Vaccine and case counts will determine when border opens, says Trudeau
TORONTO -- Canada will not reopen the U.S. border until vaccination rates and case counts reach levels that would make doing so safe for Canadians, says Prime Minister Trudeau.
Speaking to CTV’s Your Morning Friday, Trudeau did not rule out waiting until September or later to reopen the border, which has been closed since March 2020.
“We will see what vaccinations look like, we will see what case counts look like. We will listen to experts on when we can start easing restrictions, but the safety of Canadians needs to come first,” he said.
His remarks come in the wake of calls from some U.S. politicians to open the border in time for the start of summer. The border closure has been renewed on a monthly basis, and Trudeau said those renewals would continue.
“Even as Americans are getting lots of vaccines, we’re still seeing around 50,000 new cases a day in the United States,” he said. “Everyone looks forward to starting the travel again and we're certainly going to keep working closely with the United States as we have since the beginning of the pandemic. But the safety of Canadians is our single most and top priority.”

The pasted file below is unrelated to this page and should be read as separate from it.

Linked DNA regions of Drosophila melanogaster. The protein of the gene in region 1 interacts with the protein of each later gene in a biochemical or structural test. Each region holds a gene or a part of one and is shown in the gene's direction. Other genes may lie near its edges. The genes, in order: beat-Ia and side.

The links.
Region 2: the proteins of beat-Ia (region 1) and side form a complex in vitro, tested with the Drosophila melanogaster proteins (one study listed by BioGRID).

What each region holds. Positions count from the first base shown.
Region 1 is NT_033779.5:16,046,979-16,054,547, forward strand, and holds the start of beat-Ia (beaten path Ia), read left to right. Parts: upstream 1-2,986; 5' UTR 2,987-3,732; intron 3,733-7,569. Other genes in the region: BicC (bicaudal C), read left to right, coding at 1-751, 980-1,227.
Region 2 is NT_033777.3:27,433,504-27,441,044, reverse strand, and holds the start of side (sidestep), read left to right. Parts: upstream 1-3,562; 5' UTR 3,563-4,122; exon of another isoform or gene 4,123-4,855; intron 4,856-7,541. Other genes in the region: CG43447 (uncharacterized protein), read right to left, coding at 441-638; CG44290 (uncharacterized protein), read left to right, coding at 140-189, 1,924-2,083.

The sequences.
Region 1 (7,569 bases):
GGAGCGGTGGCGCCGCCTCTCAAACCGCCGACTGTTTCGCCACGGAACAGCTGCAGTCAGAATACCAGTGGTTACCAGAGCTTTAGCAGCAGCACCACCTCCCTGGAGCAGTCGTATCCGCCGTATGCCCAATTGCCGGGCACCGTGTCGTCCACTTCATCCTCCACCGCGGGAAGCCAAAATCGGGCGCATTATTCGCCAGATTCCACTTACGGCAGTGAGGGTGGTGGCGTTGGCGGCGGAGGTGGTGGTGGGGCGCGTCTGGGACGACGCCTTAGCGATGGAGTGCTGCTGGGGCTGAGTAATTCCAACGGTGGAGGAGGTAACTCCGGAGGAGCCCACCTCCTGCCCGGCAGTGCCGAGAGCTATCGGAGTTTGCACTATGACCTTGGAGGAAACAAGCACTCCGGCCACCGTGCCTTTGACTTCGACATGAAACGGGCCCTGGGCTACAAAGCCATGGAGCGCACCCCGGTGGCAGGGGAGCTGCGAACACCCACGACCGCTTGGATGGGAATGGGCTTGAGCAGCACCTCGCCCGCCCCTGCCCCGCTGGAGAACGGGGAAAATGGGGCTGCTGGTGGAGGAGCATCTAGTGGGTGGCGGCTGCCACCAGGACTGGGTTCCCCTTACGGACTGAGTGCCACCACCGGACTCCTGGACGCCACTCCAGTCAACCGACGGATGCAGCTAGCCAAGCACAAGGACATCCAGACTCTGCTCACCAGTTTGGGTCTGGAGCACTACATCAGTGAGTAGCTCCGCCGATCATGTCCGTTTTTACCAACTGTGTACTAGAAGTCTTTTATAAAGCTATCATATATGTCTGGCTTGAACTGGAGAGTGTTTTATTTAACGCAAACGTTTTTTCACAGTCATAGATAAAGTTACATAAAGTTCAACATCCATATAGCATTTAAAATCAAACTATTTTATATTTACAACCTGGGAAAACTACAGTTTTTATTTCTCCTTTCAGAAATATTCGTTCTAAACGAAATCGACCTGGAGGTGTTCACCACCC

The Canadian vaccine rollout has been heavily criticized as vaccination numbers lag behind the United States and other countries, despite Canada’s having signed contracts with several vaccine producers. But Trudeau said the effort has gone very much as expected and pushed back against the notion of inconsistent rollout messaging between federal and provincial governments.
“What you call inconsistencies, I call Canada,” he said. “The reality is the nature of the case counts were very different from P.E.I. to Quebec to Saskatchewan to B.C to the territories, and provinces had different approaches because they had different situations on the ground.”
Trudeau said he understood the frustration surrounding the pace of vaccinations, but said shipments of vaccines set to arrive in the coming months means Canada should ultimately be well positioned compared to other countries.
One aspect of the vaccination process that is very much up in the air is the notion of ‘vaccine passports’. Several countries are adopting certificates of vaccination that would allow for cross-border travel and access to more services, and some Canadian provinces have floated doing so as well.
Trudeau said that, while providing proof of vaccinations is well established when travelling internationally, doing the same within Canada would raise ethical issues.
“For domestic use, making a difference between people who are vaccinated or not, recognizing that not everyone is going to be able to get vaccinated for different reasons, brings up questions of equality and fairness that I think we need to be very careful about moving forward,” he said. “But internationally, the idea of vaccine credentials I think that's something very much worth looking at.”
Trudeau also said the government plans to roll out a federal budget ‘very soon’, but he would not give a specific timeline. The last budget was two years ago in March 2019, and has been delayed most recently as the government assessed the impact of the pandemic.